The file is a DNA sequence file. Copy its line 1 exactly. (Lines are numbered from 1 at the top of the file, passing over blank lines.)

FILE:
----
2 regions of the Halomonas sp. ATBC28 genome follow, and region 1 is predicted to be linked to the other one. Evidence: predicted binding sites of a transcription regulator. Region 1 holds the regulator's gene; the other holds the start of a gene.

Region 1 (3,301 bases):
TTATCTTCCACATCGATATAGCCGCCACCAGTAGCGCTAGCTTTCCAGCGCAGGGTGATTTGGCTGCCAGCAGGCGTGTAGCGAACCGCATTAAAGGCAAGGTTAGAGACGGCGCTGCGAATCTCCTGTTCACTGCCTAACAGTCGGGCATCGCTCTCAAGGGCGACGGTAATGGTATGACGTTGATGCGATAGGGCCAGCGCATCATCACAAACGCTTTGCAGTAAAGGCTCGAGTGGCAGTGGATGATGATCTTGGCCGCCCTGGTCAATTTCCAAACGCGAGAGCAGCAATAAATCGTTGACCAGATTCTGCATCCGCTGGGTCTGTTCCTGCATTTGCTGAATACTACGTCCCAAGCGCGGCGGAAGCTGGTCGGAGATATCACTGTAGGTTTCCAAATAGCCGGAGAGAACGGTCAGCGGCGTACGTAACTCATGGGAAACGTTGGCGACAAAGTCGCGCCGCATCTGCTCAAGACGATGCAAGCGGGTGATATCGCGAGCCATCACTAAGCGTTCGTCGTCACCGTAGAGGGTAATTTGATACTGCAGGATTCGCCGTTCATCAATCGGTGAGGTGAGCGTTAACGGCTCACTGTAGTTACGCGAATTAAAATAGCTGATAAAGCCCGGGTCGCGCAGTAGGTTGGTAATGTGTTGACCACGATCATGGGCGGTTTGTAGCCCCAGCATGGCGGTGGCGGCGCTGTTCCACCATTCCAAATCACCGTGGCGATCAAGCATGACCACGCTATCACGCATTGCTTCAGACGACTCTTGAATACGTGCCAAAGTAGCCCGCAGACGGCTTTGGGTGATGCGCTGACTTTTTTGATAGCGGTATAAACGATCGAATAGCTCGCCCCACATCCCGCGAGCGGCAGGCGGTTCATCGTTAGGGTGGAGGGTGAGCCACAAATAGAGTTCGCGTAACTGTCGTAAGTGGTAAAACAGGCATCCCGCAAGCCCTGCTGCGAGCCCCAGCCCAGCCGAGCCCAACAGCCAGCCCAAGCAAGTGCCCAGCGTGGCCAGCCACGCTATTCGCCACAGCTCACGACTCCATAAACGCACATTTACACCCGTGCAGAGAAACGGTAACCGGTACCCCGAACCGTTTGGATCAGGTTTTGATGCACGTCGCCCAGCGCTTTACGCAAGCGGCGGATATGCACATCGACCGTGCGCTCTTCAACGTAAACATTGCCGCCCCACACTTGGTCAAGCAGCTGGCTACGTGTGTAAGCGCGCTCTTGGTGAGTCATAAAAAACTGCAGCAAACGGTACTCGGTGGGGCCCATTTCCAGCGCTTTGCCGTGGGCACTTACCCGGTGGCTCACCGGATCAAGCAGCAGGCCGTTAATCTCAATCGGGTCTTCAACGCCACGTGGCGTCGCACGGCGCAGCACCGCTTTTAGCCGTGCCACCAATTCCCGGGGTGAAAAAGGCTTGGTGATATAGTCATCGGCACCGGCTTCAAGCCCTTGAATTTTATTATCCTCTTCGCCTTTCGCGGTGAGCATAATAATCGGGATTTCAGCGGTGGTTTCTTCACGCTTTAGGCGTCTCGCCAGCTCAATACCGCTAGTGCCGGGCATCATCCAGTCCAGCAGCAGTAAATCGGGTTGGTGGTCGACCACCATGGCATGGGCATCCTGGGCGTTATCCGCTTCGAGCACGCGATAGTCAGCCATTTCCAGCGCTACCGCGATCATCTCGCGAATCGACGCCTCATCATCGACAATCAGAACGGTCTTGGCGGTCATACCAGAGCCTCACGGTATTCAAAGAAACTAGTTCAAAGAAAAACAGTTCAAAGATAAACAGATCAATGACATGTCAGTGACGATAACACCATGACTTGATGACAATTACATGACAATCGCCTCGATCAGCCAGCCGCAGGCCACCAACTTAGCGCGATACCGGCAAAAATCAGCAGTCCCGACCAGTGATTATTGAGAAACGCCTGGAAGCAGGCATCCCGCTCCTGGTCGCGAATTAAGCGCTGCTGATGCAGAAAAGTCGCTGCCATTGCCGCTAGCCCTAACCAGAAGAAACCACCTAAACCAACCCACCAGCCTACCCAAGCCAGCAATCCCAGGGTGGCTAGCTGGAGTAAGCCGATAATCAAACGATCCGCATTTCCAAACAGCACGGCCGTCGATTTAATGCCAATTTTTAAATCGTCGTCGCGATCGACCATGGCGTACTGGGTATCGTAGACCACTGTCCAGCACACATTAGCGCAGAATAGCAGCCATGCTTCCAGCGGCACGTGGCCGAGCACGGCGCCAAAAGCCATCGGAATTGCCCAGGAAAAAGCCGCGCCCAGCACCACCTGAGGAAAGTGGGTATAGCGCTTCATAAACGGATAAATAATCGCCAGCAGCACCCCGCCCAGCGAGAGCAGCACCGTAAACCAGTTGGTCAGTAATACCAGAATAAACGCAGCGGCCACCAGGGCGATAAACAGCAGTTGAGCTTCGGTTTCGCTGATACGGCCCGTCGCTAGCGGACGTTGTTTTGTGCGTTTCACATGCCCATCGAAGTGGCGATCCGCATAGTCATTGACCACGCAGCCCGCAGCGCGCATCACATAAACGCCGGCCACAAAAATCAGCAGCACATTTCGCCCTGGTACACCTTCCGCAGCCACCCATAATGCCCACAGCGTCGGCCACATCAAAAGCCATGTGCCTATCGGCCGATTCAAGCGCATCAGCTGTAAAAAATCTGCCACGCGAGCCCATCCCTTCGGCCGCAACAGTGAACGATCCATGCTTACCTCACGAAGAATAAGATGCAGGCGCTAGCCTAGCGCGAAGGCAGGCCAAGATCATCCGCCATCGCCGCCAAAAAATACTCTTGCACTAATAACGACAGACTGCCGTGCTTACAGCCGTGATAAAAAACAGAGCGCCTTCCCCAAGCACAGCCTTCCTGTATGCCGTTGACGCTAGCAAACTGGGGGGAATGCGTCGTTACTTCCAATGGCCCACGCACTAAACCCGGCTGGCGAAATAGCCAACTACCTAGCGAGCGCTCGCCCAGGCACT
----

2 regions of the Halomonas sp. ATBC28 genome follow, and region 1 is predicted to be linked to the other one. Evidence: predicted binding sites of a transcription regulator. Region 1 holds the regulator's gene; the other holds the start of a gene.